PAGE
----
Carnegie Mellon University
June 08, 2022

Universities Partner To Make Chemistry More Equitable

Carnegie Mellon University and Arizona State University partner to develop more equitable general chemistry courseware with grant from Bill & Melinda Gates Foundation

Peter Kerwin
  • University Communications & Marketing
  • 401-834-2029

On average, Black, Latino and Indigenous students fail or withdraw from general education courses in their first year of college more often than their white peers. Similar trends are observed between students from lower-income backgrounds and their more affluent peers. Carnegie Mellon University and Arizona State University aim to change that, starting with general chemistry courseware that prioritizes equity through a grant from the Bill & Melinda Gates Foundation.

A 2019 Gardner Institute study found that the percentage of Black students in first-year general chemistry classes who failed or withdrew was 47.2%, compared to 26.3% of their white peers. The percentage of Hispanic and Latino students who failed or withdrew was 42% and the American Indian or Alaska Native rate was 54.5%. When students do not succeed in gateway courses like general chemistry, their academic trajectory can be impacted for years, even leading to equity gaps that follow them their entire lives.

"Struggles in early chemistry courses can really disrupt students' STEM journeys. These challenges may particularly impact learners who have been historically discouraged from meaningful participation in chemistry education," said Rod Roscoe, human systems engineering associate professor at ASU. "That is one of the sources of disparities that we need to disrupt. On this project, I am excited to guide an equity-centered approach to innovative chemistry courseware. Our team believes that all learners will be served by empowering them to see themselves in the field of chemistry, form a personal and cultural connection to chemistry ideas, and take ownership of chemistry."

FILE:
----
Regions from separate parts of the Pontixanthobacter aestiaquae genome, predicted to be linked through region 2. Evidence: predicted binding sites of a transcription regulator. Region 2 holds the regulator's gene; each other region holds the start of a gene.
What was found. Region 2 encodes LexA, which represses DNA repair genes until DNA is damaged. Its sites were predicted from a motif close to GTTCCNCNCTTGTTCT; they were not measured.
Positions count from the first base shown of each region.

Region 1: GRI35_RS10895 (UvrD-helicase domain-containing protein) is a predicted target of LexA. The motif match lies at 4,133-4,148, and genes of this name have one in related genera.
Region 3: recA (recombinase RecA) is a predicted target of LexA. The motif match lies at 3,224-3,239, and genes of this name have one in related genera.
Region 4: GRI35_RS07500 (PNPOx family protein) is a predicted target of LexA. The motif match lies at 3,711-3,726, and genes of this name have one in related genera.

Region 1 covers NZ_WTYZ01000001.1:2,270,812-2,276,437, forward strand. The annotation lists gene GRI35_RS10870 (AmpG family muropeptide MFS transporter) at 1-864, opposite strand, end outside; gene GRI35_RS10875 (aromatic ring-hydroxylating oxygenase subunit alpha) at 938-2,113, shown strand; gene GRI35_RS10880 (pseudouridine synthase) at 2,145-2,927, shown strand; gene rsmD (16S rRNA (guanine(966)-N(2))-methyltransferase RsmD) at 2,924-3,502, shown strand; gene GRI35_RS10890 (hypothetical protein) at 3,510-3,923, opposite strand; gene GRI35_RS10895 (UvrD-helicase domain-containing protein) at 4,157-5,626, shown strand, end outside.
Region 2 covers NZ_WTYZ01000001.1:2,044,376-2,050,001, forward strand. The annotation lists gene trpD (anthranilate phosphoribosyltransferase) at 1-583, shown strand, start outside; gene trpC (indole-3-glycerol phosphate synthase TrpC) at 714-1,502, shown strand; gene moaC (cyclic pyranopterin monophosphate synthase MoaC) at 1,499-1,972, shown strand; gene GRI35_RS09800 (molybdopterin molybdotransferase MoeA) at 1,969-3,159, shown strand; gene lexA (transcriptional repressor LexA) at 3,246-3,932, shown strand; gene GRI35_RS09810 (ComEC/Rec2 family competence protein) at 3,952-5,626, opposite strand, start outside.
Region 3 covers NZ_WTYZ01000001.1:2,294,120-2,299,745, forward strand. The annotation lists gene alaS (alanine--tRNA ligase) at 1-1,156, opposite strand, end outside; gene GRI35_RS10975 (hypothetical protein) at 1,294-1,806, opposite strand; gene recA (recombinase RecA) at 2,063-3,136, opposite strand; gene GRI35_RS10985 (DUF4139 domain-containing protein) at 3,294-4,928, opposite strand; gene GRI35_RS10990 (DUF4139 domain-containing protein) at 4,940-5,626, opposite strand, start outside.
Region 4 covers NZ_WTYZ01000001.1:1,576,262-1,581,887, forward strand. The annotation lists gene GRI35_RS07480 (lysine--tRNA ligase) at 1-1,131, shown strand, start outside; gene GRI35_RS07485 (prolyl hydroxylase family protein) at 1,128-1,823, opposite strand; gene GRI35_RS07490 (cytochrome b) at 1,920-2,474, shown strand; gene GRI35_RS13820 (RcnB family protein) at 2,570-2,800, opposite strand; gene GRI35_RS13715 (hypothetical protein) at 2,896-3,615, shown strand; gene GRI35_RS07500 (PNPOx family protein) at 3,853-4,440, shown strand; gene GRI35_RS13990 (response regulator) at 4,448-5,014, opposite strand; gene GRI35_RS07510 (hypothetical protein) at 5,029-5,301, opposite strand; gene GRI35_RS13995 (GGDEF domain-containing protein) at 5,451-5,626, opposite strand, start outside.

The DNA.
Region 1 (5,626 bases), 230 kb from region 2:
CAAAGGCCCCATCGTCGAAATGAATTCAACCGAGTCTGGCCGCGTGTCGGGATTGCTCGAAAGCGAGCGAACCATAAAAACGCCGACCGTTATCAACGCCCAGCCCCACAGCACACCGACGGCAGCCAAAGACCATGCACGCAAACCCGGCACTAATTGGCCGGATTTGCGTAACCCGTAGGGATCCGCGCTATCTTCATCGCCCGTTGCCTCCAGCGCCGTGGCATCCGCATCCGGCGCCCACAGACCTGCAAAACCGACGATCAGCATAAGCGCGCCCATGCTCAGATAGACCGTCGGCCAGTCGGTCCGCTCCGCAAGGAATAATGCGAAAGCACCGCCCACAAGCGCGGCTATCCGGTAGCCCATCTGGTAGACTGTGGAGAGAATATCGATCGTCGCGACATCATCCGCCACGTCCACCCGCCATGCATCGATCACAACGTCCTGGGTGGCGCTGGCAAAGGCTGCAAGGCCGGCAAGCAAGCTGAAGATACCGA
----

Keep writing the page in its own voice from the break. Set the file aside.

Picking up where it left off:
Ariel Anbar, director of the Center for Education Through Exploration (ETX) at ASU and Norman Bier, director of CMU’s Open Learning Initiative (OLI) will serve as the primary investigators. The courseware will be made available through the Inspark Teaching Network, a part of ASU’s Learning Enterprise, and OLI, which both distribute innovative online courseware designed to improve the success of disadvantaged students.

In collaboration with faculty from historically Black colleges and universities, predominately Black institutions, tribal colleges and universities, Hispanic-serving institutions and community colleges that serve lower-income learners, the partners will design, develop, deliver and scale the chemistry course.

"To successfully serve these learners will require that we innovate — pedagogically and technologically — in ways that demand rapid, science-informed innovation." — Norman Bier

"We believe that inequitable outcomes are in large part a result of chemistry instruction that is not relevant or responsive to the diversity of learners. As such, it does not leverage their assets nor help them overcome their obstacles," said Anbar, an ASU President’s Professor of environmental chemistry in the School of Molecular Science. "Technology provides powerful ways to meet learners where they are, helping everyone to learn better, while being especially helpful to learners who are often marginalized."

The project builds on decades of successful innovation by ETX and OLI to remove barriers to learning success, particularly in chemistry. The effort will incorporate materials and findings from demonstrably successful chemistry efforts from the two projects, including ETX’s Critical Chemistry and OLI’s General Chemistry I and II. The course will be built on CMU’s OLI platform, which offers open, interactive courseware for better learning outcomes and enables research and experimentation.

"This is really a singular opportunity to combine and build upon the success of ETX and OLI’s approaches," Bier said. "To successfully serve these learners will require that we innovate — pedagogically and technologically — in ways that demand rapid, science-informed innovation. These are areas where our partnership and shared platform shine."

David Yaron, professor of chemistry at CMU, has been developing chemistry courseware for decades.

"Our courseware supports new kinds of synchronous learning activities, especially improving instructor interactions with students and supporting better peer-to-peer learning opportunities. Ongoing research and partner feedback show that these kinds of interactions can be a powerful force for advancing more equitable outcomes, and I’m excited at this chance to accelerate that work," Yaron said.   

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